- Daily Zen
The new stimulus package could help the Japanese government fire up its economy during the recession.
The Japanese government will inject a new lease of life into the nation’s recession-hit economy as it introduces a new $1.1 trillion stimulus package. This is the world’s biggest stimulus package offered by any country to minimize the economic dent due to the ongoing COVID-19 pandemic.
According to reports, Japan’s $1.1 trillion stimulus package includes significant direct spending to cushion the fallout to roughly 40 percent of the nation’s Gross Domestic Product (GDP).
The stimulus package will include a significant amount of direct spending with more subsidies for COVID-hit businesses, support for businesses struggling to pay rent, support for students, and increased expenditure on healthcare.
In a meeting with the nation’s lawmakers on May 27, Prime Minister Shinzo Abe noted the government must be ready to tackle any wave of the coronavirus epidemic.
“We must protect business and employment by any means in the face of the tough road ahead,” Abe told a meeting of ruling party lawmakers. “We must also take all necessary measures to prepare for another wave of epidemic.”
Japan’s dependency on the United States and China has made it vulnerable to the domino effect brought on by the pandemic. It’s the worst slump since the times of world war.
Japan will issue an additional 31.9 trillion yen in government bonds as a second supplementary budget for the current fiscal year ending in March 2021.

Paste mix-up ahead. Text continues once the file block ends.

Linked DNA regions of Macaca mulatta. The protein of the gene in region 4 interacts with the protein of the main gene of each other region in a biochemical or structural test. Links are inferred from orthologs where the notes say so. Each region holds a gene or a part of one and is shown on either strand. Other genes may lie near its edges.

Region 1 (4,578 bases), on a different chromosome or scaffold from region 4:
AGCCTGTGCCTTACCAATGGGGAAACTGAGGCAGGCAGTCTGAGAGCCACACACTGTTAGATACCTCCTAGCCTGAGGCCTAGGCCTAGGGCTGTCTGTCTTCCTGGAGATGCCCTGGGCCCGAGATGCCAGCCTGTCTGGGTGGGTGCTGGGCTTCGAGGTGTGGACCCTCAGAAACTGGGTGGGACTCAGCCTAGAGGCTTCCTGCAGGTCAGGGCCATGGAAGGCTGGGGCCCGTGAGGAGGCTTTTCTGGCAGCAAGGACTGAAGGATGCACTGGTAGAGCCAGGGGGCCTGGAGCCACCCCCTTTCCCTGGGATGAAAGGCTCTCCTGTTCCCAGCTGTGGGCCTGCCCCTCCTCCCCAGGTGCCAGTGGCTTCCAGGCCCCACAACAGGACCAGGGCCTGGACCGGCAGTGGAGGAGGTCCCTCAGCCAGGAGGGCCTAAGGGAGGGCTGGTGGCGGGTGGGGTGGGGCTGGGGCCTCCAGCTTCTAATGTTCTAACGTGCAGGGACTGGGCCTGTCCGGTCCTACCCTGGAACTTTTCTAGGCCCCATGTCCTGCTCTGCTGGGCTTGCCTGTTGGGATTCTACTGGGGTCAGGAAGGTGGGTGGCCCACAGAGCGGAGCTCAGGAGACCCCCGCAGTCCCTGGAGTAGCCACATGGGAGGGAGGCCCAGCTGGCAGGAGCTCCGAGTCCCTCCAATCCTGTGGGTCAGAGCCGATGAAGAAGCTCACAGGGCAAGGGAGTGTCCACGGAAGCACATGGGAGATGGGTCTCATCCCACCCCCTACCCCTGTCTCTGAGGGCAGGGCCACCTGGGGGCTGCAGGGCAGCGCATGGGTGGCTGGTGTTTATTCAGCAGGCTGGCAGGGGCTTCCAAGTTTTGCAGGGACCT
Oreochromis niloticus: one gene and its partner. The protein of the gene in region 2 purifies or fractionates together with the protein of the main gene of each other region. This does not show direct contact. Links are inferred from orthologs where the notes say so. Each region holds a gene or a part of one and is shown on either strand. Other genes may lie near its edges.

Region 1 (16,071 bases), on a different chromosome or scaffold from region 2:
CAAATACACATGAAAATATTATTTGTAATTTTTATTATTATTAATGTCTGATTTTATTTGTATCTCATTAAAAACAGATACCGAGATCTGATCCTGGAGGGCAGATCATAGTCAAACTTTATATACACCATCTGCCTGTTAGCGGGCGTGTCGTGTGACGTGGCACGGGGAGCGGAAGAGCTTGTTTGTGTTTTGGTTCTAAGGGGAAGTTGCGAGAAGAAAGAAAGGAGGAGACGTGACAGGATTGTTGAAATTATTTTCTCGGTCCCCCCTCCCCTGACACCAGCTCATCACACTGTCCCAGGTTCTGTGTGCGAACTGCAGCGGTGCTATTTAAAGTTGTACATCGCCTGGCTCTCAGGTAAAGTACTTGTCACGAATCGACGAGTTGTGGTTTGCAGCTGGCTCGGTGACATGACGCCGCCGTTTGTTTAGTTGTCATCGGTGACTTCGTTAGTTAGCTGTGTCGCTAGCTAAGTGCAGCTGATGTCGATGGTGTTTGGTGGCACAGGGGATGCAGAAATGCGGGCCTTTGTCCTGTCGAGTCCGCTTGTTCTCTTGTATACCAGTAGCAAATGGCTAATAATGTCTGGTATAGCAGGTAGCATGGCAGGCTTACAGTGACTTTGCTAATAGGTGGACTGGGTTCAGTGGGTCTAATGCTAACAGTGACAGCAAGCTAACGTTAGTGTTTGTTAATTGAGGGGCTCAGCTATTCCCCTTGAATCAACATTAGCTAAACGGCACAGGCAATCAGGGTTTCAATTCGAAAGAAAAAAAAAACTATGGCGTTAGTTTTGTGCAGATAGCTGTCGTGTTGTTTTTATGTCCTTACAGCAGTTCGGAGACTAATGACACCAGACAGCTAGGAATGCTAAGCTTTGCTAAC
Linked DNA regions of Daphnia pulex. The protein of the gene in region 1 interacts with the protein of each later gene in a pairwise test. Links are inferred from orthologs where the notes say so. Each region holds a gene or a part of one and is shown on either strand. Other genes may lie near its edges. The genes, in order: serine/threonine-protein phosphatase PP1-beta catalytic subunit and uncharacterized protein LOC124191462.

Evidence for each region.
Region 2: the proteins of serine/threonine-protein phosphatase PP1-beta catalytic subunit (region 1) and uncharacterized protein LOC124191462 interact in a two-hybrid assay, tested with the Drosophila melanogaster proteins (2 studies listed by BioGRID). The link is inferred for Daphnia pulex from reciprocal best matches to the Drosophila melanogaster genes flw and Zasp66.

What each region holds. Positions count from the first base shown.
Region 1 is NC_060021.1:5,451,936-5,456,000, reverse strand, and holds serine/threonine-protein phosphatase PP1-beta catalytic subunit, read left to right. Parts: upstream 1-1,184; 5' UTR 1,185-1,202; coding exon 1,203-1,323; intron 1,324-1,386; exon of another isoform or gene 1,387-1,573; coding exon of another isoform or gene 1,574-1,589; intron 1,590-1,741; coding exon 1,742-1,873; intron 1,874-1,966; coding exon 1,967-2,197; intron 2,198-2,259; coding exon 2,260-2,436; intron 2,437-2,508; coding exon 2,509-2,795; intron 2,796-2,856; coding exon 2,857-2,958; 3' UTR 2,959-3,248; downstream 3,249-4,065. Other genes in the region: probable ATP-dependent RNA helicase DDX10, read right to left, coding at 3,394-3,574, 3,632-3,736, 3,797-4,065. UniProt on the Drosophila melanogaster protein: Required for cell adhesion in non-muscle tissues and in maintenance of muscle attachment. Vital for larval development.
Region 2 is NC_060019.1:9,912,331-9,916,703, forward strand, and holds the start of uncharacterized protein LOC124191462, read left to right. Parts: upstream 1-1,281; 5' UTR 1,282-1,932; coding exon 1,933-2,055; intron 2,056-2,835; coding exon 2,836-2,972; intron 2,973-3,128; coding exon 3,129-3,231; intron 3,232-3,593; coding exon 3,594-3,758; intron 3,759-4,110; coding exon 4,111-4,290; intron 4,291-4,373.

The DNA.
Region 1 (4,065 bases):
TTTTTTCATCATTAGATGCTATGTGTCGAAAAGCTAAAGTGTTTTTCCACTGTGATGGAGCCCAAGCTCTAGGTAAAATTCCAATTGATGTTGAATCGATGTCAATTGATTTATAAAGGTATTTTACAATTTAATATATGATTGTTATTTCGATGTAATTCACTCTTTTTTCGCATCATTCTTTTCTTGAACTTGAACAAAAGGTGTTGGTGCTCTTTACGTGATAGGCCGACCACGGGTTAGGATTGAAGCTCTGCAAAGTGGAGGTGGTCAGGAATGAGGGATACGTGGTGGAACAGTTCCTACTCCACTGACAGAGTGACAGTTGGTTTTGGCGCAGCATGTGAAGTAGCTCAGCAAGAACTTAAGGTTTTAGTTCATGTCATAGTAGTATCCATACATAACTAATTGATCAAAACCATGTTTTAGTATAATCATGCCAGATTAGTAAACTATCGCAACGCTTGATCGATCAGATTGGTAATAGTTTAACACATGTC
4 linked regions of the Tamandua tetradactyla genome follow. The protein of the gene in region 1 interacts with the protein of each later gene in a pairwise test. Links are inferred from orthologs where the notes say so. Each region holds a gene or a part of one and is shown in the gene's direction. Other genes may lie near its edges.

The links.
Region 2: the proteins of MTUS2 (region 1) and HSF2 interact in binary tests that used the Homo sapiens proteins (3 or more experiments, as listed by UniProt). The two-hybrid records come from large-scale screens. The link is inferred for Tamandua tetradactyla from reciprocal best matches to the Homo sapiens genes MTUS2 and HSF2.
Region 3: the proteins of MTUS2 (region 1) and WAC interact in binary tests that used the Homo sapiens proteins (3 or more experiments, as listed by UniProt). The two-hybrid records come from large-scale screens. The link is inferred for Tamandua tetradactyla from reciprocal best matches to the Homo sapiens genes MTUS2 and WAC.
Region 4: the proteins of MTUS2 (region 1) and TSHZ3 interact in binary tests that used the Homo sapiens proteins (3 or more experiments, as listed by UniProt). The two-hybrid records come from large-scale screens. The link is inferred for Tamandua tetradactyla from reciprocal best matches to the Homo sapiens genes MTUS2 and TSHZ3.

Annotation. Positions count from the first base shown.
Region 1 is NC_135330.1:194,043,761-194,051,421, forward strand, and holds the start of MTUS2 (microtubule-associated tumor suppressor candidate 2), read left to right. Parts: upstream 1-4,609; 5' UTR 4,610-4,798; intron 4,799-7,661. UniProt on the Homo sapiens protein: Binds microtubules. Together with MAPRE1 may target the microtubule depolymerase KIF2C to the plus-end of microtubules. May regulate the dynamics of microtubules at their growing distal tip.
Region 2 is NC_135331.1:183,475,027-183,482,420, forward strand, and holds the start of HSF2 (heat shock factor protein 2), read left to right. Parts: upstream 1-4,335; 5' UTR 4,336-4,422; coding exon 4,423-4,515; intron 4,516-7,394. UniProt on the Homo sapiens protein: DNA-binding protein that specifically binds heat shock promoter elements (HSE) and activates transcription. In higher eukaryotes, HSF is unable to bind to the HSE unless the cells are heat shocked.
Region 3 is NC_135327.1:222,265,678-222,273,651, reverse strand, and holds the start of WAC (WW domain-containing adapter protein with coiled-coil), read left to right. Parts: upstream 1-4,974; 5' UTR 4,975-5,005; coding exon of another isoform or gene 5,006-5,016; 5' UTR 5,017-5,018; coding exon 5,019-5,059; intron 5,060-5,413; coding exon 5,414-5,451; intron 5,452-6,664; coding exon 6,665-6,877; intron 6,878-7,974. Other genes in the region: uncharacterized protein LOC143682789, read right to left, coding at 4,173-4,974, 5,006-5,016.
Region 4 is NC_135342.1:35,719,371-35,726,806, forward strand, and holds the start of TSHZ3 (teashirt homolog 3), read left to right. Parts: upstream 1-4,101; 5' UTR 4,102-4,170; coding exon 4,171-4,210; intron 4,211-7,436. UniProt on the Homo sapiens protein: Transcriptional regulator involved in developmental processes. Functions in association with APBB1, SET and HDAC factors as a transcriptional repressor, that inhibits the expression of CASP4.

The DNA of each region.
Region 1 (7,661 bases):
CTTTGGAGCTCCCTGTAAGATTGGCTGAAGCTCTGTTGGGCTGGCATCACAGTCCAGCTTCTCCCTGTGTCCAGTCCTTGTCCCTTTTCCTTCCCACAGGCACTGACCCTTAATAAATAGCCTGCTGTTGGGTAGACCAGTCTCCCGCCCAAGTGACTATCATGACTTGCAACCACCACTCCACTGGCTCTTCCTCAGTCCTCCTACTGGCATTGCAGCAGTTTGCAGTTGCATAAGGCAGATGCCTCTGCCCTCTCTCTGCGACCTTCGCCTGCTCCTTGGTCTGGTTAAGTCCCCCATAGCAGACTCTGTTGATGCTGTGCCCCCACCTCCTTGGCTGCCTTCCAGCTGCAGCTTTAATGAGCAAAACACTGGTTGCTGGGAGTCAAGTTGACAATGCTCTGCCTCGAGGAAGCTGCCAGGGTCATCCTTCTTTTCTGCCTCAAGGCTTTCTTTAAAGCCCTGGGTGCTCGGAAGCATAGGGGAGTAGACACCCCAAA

The government ended its nationwide state of emergency earlier this week. While the number of new cases have dramatically reduced, the economic outlook is still uncertain. Analysts are pointing out that Japan’s GDP may shrink by more than 20 percent this quarter. Moreover, the recovery could be slow as tourism, exports and other businesses struggle.
Today’s figure matches the overall size of April’s trillion package, bringing the total to 234 trillion yen. The government spending comes amid reassurances from the Bank of Japan that it won’t allow super-long bond yields to rise.
“The BOJ’s yield curve control should prevent a spike in long-term interest rates,” Chotaro Morita, chief bond strategist at SMBC Nikko Security, said. “Volatility in the JGB market will depend on the BOJ’s ability to control its bond purchases.”
Japan’s first stimulus package was centered on cash payouts to households in a bid to help them cope the damaging effects of the COVID-19 pandemic.
According to strategists, there’s a possibility of a third extra budget.
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